Importance of Tree Worship in Hinduism•
Posted on September 09 2022
Hinduism is an age-old religion that is associated with multiple gods and goddesses. Each deity has His/Her own significance. Among the innumerable deities, Hindus have developed the ritual of worshipping trees from the ancient past. This practice is followed even today as it is considered to be one of the several Hindu traditions.
The Rig Veda also makes references to trees and says that trees are not to be troubled at any point of time. They should neither be uprooted nor cut as they protect birds, animals and other living beings. According to Hindu puranas, Parvati, the consort of Lord Shiva once cursed Lord Brahma and Lord Vishnu. The curse transformed Brahma into a palasa tree while Vishnu was transformed into a peepal tree.
There are many reasons why Hindus worship trees with utmost devotion. Some main reasons to do so are for moksha, fulfilment of desires, fertility and/or immortality. The banyan, peepal and mango trees are the most commonly worshipped trees. The banyan tree, specifically, is worshipped when different types of vrat are observed.
Read on to know some other reasons why Hindus worship trees.
According to some Hindus, the sacred trees represent the unification of the Trinity, namely, Brahma, Vishnu and Shiva. Hence, they believe that engaging in tree worship will help them to be bestowed with the blessings of the three lords and in turn pave way for spiritual enlightenment.
The Three Worlds
Hindus associate the physical structure of a tree as a connecting link among the three worlds comprising Heaven, Earth and Underworld. Hence, it is said that an offering made to the trees finds its way to all the three worlds.
Associated with Saints
Hindu mythology makes several references to many saints engaging in meditation in the shade of a tree. This is why these trees are said to be more sacred than others. There are also other connecting factors between trees and saints. One such association talks about how the sage Markandeya hid himself in a banyan tree and prayed to Lord Vishnu to escape from the perils of the flames of a huge fire that struck earth and perished all living beings. The banyan tree was the only unaffected living tree and the saint took refuge in its shade.
Long Married Life
In some Hindu communities, young women are first married to a peepal tree before actually getting married to their life partners. It is believed that this action will help them to be blessed with a long married life. A long thread is tied around the trunk of the tree to represent the mangalsutra. The tree is then decorated with garlands and sandal paste. Ladies go around the tree 108 times while offering their worship at the same time.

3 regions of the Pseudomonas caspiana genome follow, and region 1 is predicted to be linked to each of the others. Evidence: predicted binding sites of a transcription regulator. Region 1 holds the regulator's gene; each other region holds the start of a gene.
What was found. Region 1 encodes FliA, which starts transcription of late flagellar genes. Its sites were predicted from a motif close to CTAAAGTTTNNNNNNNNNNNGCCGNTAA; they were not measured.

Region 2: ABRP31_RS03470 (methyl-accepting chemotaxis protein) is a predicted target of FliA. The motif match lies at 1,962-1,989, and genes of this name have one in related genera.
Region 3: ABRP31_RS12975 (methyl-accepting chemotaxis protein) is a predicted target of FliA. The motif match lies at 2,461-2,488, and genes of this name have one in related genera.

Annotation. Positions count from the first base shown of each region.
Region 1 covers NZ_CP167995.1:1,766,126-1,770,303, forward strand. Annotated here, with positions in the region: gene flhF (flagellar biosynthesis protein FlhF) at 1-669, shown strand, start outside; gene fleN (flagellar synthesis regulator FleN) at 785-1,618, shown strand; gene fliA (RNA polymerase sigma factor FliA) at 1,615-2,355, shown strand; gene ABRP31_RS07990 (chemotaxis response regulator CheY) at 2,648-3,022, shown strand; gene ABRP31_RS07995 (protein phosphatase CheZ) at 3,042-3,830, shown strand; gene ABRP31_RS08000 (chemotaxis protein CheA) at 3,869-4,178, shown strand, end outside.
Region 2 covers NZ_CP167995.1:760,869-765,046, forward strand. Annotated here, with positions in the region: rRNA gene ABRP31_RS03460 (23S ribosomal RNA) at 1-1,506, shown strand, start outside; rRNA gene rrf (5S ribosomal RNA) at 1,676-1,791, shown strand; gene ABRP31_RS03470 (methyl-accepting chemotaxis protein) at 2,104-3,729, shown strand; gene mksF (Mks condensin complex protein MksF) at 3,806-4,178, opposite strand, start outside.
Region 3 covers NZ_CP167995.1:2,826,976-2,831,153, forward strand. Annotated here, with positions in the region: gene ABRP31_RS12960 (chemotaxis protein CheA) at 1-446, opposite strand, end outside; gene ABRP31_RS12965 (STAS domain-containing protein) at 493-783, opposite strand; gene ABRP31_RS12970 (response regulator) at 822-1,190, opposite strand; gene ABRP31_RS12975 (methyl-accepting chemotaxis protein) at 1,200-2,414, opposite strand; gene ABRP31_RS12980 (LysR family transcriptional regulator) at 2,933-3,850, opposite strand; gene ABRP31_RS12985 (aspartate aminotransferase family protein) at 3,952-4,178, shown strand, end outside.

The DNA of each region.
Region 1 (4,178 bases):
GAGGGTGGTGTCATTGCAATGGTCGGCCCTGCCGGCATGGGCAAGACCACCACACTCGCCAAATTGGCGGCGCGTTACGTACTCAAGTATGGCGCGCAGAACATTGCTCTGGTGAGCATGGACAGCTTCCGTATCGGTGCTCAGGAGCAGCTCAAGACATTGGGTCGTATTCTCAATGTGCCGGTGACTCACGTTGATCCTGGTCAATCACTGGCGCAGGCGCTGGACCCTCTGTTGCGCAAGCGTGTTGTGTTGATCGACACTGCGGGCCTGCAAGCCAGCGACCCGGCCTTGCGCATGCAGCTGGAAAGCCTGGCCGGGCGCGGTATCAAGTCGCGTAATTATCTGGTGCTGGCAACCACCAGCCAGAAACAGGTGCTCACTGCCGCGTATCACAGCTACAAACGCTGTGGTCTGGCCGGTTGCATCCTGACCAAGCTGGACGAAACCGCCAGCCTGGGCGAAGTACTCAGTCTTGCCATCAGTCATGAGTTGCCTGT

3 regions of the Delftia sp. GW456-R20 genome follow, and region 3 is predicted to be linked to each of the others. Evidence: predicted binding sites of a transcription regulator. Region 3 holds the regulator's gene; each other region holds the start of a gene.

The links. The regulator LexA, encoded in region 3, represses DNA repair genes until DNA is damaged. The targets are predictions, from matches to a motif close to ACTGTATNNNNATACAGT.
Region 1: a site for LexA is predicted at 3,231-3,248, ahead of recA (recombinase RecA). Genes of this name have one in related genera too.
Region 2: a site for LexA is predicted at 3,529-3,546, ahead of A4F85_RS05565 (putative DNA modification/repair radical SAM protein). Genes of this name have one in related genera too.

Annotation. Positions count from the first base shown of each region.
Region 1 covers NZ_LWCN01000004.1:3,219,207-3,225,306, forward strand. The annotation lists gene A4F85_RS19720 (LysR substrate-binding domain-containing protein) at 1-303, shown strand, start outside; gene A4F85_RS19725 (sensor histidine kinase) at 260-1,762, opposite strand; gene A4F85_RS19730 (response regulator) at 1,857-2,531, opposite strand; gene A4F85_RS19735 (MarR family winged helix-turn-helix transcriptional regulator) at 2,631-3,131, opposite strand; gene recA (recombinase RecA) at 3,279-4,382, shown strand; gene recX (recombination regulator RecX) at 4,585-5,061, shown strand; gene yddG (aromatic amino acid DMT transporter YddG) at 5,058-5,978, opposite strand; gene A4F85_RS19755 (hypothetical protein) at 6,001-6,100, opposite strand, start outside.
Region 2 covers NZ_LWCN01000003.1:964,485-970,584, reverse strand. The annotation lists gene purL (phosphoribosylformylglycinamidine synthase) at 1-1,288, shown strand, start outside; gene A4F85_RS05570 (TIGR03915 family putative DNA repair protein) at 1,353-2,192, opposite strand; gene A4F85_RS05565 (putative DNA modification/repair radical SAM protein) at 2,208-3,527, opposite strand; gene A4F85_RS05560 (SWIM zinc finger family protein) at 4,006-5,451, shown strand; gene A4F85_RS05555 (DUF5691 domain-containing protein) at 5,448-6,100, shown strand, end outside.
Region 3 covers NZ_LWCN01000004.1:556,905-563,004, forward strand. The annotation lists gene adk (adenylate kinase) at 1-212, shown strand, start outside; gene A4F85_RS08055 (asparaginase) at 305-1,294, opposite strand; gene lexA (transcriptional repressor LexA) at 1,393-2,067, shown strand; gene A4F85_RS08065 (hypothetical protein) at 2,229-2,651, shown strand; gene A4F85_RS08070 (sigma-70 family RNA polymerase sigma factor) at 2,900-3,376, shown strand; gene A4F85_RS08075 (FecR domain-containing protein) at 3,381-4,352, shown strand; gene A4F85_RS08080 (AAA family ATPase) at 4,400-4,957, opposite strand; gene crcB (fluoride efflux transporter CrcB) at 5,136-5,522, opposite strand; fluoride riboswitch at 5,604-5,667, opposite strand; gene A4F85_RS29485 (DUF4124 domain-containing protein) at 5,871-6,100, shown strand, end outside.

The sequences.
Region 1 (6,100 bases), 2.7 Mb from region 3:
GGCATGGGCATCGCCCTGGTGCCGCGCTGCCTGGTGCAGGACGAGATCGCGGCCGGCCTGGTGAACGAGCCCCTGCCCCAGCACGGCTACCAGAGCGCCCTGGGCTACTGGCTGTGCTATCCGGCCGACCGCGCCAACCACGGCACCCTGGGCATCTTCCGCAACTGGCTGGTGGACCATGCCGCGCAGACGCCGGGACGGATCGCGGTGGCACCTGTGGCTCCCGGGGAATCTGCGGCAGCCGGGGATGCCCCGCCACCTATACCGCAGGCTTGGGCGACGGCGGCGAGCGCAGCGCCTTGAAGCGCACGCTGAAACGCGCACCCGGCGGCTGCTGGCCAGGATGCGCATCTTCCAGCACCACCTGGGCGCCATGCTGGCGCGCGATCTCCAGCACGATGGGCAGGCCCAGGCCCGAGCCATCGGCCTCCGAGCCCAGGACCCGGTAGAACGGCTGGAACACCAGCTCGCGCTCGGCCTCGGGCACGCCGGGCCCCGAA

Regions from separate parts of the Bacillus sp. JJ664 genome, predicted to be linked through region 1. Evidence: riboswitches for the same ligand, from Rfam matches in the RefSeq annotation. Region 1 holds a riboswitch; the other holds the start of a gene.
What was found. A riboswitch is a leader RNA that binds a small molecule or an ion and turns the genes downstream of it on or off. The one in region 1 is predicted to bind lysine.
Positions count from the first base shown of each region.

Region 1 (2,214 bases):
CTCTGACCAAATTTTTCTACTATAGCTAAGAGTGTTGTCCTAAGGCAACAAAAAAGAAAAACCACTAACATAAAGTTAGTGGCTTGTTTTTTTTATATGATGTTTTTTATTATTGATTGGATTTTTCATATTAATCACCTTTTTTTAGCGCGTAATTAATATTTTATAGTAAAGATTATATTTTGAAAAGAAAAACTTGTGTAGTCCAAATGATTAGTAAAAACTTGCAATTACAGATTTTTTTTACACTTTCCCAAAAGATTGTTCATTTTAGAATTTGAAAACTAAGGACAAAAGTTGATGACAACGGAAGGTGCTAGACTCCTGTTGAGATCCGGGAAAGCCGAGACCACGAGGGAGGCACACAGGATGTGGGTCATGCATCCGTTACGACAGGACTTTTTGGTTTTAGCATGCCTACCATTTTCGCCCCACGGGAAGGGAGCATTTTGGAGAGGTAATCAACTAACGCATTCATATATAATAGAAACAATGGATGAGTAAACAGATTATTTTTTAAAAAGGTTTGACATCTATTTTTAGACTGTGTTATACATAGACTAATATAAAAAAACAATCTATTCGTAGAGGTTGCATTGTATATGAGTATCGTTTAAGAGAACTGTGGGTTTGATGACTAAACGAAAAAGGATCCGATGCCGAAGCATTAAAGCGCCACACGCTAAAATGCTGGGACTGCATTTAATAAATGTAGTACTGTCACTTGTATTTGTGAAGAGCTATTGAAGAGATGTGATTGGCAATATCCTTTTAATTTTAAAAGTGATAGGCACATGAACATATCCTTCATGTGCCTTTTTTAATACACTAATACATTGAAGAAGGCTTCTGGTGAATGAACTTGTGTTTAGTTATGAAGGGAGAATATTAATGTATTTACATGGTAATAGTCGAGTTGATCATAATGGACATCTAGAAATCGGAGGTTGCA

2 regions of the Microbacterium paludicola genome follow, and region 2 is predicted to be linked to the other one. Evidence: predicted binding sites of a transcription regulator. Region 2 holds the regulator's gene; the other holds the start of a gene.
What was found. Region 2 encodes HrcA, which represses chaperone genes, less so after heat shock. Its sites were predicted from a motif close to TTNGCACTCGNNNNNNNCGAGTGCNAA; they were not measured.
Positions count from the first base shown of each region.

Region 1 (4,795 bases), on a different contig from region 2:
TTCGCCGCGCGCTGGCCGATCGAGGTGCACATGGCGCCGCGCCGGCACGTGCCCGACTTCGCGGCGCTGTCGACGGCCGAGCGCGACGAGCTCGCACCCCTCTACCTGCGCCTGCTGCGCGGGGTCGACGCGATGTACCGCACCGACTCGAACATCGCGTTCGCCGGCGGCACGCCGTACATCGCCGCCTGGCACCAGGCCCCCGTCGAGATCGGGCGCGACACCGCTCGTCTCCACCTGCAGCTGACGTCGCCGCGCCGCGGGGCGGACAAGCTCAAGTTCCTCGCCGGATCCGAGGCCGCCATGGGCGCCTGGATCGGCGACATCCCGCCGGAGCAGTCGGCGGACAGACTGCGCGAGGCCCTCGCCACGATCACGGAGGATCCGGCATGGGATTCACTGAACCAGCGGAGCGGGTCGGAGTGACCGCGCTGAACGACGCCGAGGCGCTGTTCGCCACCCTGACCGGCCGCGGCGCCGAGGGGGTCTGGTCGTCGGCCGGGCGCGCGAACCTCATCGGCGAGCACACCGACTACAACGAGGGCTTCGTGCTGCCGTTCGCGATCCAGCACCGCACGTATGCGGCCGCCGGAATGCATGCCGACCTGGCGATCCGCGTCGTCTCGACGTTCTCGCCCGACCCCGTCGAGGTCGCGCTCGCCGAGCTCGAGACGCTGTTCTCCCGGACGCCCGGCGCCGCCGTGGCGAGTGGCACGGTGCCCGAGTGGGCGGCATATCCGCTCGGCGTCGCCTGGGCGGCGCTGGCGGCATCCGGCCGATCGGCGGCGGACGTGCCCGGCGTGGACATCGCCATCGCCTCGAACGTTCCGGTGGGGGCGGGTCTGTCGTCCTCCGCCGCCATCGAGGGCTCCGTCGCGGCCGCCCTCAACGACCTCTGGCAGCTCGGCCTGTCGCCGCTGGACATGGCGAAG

Offerings to Almighty
Fruits, leaves and flowers of some trees are used to worship the deities associated with those trees. They are also used for various pooja rituals. Hence, these trees are believed to be sacred and worthy of worship.
Blessed with Progeny
Childless couples worship and make offerings to be bestowed with a progeny. Hindu scriptures state multiple references indicating that if a person plants a tree and cares for it, the same tree will be reborn as the person’s child.
There are many trees that Hindus consider to be sacred for several reasons. Each of these trees has its own significance. The following are some trees worshipped by Hindus.
Hindus believe that the roots of this tree symbolise Lord Brahma while the trunk and leaves represent Lord Vishnu and Lord Shiva respectively. They are also of the belief that Lord Krishna, the eighth avatar of Lord Vishnu breathed His last under this tree. Hence, it is considered to be highly inauspicious to cut down this tree.
The banyan tree symbolises fertility and life. Hence, this tree is offered prayers by couples who long for a child. Like the peepal tree, this tree symbolises the Trinity and is therefore said to be unfavourable by Hindus.
This tree is specifically associated with Lord Shiva. The leaves of this tree have a trifoliate structure that are said to represent the lord’s Trishul or His three eyes. Hence, a worship or pooja in honour of the god is considered to be incomplete without offering Him these leaves to please Him.
Hindus relate the Ashoka tree with removal of grief. Hence, they pay their obeisance to this tree to get rid of their sorrows and be blessed with happiness. This tree is also associated with Kama Deva who is portrayed in Hindu mythology as the God of Love.
The neem tree is highly respected by Hindus because of is multitude of medicinal benefits. In Hindu culture, this tree is believed to represent Goddess Durga. There is also an association with Sitala Devi as the neem tree is supposed to be Her abode. She is believed to be the Pox mother who can cure several ailments. Neem flowers as well as burning neem leaves is also believed to help in keeping evil spirits at bay. The famous incomplete idols in the well-known Jagannatha shrine were created using the wood from this tree.
Some other trees that are revered by Hindus and treated by them with high regard are the banana tree, the mango tree, the kadamb tree and the sandalwood tree. These trees are believed to be just as sacred as the trees mentioned above and their significance and can in no way be undermined.
The origin of tree worship dates back to the Vedic period when there were no temples or shrines dedicated to the Hindu deities as there were today. Hindu puranas give them high importance and equal status as that of the gods. Trees are worshipped in various forms by Hindus such as Brahman, living spirits and manifestation of the divine power. Some Hindu festivals like Amala Ekadashi, Vat Savitri Vrat, Sheetala Pooja, Bakula Amavaya and Ashoka Pratipada are exclusively dedicated to and centred around the worship of several trees.
Written by - Deepthi K